John F. Nash, Jr. and his wife Alicia killed in car accident

John F. Nash, Jr., who together with Louis Nirenberg received the Abel Prize on Tuesday 19 May, was killed in a taxi accident on the New Jersey Turnpike on Saturday afternoon local time. Nash (86) and his wife Alicia (82) were on their way home after a week of Abel celebrations in Oslo and Bergen when they were both killed in the car crash.

John F. Nash Jr. Photo: Berit Roald/NTB ScanpixJohn F. Nash Jr. Photo: Berit Roald/NTB Scanpix

Nash had been in Norway on Tuesday to receive the Abel Prize for Mathematics from King Harald V for his work, along with longtime colleague Louis Nirenberg, for their work on nonlinear partial differential equations.

Reached at his home Sunday, Louis Nirenberg, who had known Nash since the 1950s, called him a "wonderful mathematician." After flying back with the couple back from Norway, he said they got into a taxi at the airport for the ride back home together.

A brilliant mathematician 

John Nash jr. received the Abel Prize from H.M. King Harald V. Photo: Berit Roald/NTB ScanpixJohn Nash jr. received the Abel Prize from H.M. King Harald V. Photo: Berit Roald/NTB Scanpix

Nash joined the Princeton mathematics department as a senior research mathematician in 1995. Until his death Nash was a regular presence on campus. On March 25, colleagues feted him at a reception after the announcement of his Abel Prize award.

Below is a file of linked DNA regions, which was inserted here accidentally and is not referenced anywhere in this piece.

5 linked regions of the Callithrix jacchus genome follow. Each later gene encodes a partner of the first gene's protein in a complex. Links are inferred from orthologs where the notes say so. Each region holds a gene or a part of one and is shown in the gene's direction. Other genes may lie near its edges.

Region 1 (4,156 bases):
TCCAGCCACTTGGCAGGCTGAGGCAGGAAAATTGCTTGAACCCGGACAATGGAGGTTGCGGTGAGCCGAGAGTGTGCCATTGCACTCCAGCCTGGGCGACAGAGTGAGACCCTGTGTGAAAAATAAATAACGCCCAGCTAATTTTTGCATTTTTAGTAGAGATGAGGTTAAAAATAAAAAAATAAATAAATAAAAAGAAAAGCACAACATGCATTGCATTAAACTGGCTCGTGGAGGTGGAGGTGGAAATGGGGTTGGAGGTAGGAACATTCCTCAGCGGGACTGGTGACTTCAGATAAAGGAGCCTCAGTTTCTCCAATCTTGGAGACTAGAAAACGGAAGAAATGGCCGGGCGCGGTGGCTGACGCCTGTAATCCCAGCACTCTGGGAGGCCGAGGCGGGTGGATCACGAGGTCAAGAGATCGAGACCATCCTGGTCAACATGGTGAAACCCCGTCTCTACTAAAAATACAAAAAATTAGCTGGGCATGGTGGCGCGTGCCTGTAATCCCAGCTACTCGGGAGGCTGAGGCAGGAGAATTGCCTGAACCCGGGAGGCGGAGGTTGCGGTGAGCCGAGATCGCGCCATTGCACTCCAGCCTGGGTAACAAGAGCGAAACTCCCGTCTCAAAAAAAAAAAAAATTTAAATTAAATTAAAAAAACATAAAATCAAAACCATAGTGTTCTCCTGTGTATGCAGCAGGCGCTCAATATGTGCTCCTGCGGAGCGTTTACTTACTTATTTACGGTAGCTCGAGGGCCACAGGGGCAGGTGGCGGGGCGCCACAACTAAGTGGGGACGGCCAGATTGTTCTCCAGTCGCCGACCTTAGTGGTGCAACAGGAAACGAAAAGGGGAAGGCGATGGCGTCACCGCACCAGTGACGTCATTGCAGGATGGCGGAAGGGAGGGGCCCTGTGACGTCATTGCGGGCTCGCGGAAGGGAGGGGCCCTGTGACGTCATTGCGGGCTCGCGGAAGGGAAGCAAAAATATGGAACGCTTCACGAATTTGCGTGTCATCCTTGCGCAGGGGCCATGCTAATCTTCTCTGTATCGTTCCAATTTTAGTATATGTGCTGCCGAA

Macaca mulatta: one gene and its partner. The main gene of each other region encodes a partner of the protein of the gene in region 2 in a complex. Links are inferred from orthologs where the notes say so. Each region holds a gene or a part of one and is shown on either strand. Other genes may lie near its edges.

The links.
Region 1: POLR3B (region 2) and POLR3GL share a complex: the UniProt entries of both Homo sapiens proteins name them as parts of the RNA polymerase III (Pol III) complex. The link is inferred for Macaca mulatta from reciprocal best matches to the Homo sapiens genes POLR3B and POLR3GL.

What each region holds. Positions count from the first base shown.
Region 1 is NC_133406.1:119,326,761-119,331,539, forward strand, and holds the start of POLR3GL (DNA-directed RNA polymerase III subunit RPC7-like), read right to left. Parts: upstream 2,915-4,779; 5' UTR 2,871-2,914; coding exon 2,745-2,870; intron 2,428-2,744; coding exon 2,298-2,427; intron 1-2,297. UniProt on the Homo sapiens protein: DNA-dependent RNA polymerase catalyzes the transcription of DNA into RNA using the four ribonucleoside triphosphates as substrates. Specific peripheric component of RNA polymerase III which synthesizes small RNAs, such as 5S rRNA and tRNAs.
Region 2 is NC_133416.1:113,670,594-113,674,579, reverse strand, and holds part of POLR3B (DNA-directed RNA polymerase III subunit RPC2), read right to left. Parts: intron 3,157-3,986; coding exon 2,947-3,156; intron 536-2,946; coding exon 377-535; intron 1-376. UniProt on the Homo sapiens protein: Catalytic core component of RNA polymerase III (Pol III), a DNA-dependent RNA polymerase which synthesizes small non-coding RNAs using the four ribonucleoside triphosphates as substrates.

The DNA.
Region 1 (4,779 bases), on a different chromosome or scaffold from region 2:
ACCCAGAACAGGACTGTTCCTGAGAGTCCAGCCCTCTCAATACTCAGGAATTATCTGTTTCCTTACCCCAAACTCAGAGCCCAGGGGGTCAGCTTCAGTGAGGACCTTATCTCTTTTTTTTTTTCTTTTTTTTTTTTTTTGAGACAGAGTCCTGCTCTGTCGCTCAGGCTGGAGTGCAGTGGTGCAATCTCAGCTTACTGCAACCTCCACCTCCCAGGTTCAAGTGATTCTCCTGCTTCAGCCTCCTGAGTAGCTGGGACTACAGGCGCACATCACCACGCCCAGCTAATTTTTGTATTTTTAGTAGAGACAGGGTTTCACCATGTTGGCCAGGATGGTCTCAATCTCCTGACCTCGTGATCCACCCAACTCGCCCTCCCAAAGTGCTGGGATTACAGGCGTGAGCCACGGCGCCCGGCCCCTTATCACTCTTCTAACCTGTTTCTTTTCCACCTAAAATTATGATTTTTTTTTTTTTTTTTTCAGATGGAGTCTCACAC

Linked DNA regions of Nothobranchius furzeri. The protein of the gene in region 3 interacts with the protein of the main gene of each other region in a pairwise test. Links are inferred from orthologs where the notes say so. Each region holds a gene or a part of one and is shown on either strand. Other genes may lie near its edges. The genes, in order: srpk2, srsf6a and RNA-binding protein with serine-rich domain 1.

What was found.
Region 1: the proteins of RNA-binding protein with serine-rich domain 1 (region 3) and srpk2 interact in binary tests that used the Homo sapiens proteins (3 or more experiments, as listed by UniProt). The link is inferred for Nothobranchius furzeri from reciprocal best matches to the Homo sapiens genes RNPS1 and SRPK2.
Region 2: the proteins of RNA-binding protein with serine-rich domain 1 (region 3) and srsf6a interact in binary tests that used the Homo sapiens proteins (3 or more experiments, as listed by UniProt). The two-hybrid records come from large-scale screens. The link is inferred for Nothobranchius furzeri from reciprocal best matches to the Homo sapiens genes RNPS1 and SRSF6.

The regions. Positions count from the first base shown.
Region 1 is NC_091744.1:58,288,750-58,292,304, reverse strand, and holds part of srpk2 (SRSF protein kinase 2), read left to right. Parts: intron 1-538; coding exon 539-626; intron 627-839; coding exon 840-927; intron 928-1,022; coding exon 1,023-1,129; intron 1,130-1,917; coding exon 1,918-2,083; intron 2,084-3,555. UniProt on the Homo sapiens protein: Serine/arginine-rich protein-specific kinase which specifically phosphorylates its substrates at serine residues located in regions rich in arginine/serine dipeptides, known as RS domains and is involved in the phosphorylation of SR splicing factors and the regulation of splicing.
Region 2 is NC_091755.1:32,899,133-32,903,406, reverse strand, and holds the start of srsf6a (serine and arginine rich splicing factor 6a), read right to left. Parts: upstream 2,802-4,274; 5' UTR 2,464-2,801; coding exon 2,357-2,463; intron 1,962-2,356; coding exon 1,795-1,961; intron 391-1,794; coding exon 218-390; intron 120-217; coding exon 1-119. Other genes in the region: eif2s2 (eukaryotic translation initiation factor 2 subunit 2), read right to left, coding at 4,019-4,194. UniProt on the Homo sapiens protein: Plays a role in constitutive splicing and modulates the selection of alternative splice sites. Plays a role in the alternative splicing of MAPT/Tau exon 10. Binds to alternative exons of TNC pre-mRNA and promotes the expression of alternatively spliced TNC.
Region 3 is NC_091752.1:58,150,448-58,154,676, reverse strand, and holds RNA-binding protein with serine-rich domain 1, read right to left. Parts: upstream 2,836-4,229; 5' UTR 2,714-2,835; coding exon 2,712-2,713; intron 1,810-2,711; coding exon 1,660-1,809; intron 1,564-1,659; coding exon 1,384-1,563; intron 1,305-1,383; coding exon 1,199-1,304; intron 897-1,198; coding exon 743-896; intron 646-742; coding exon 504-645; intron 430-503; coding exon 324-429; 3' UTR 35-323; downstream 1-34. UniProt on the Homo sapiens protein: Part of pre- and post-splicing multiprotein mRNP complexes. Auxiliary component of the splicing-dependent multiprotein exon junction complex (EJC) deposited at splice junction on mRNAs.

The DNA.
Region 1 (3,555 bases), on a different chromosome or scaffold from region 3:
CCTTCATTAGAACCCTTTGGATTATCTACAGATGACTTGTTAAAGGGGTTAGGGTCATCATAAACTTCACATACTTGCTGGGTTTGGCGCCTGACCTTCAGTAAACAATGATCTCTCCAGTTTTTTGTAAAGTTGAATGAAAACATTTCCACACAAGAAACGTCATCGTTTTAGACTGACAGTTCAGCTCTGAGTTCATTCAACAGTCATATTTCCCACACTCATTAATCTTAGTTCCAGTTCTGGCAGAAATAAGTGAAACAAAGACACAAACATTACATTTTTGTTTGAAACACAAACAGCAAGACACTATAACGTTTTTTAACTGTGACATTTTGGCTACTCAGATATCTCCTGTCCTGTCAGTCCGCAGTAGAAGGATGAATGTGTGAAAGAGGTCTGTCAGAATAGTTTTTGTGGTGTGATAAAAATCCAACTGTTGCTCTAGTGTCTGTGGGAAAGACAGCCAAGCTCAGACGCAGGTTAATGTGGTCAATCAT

The University community is "stunned and saddened" upon hearing news reports that Princeton mathematician John Nash and his wife, Alicia, were killed in a traffic accident, President Christopher L. Eisgruber said Sunday.

"We are stunned and saddened by news of the untimely passing of John Nash and his wife and great champion, Alicia," Eisgruber said. "Both of them were very special members of the Princeton University community.

"John's remarkable achievements inspired generations of mathematicians, economists and scientists who were influenced by his brilliant, groundbreaking work in game theory, and the story of his life with Alicia moved millions of readers and moviegoers who marveled at their courage in the face of daunting challenges. Nash's life story was told in the movie "A Beautiful Mind". The film is in part based on Sylvia Nasar's biography with the same title.

Abel, Munch and chess

John F. Nash, Jr. and his wife Alicia had a special wish. They wanted to visit the Munch Museum that currently is showing an exhibition with works of Edvard Munch and Vincent van Gogh. The President of the Norwegian Academy of Science and Letters, Kirsti Strøm Bull, accompanied them. She says that they were both very enthusiastic about the exhibition. Earlier in the week they met with Magnus Carlsen, the Norwegian chess grandmaster, No. 1 ranked player in the world.

Royal honour and young enthusiasm

John F. Nash, Jr. and Louis Nirenberg were received in audience at the Royal Palace the Abel Prize award ceremony in the University Aula in Oslo. Following the award ceremony the two Abel Laureates were interviewed in front of a live audience by the British science journalist Vivienne Parry. In the evening the Norwegian government hosted a banquet with the King present at Akershus castle.  The following day the Abel lectures were held at the University of Oslo.

Abel Lectures at Bergen Science Centre. John and Alicia Nash in the front row. Photo: Anne-Marie AstadAbel Lectures at Bergen Science Centre. John and Alicia Nash in the front row. Photo: Anne-Marie Astad

The last stop on their stay in Norway was Bergen. Here John F. Nash, Jr. met with enthusiastic schoolchildren at a math circus. Later the same day Nash and Nirenberg gave lectures for students at a science center. The University of Bergen was the host for the Abel events.


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Telephone: + 47 22 84 15 00
Fax: + 47 22 12 10 99
Web editor: Anne-Marie Astad
Design and technical solutions: Ravn Webveveriet AS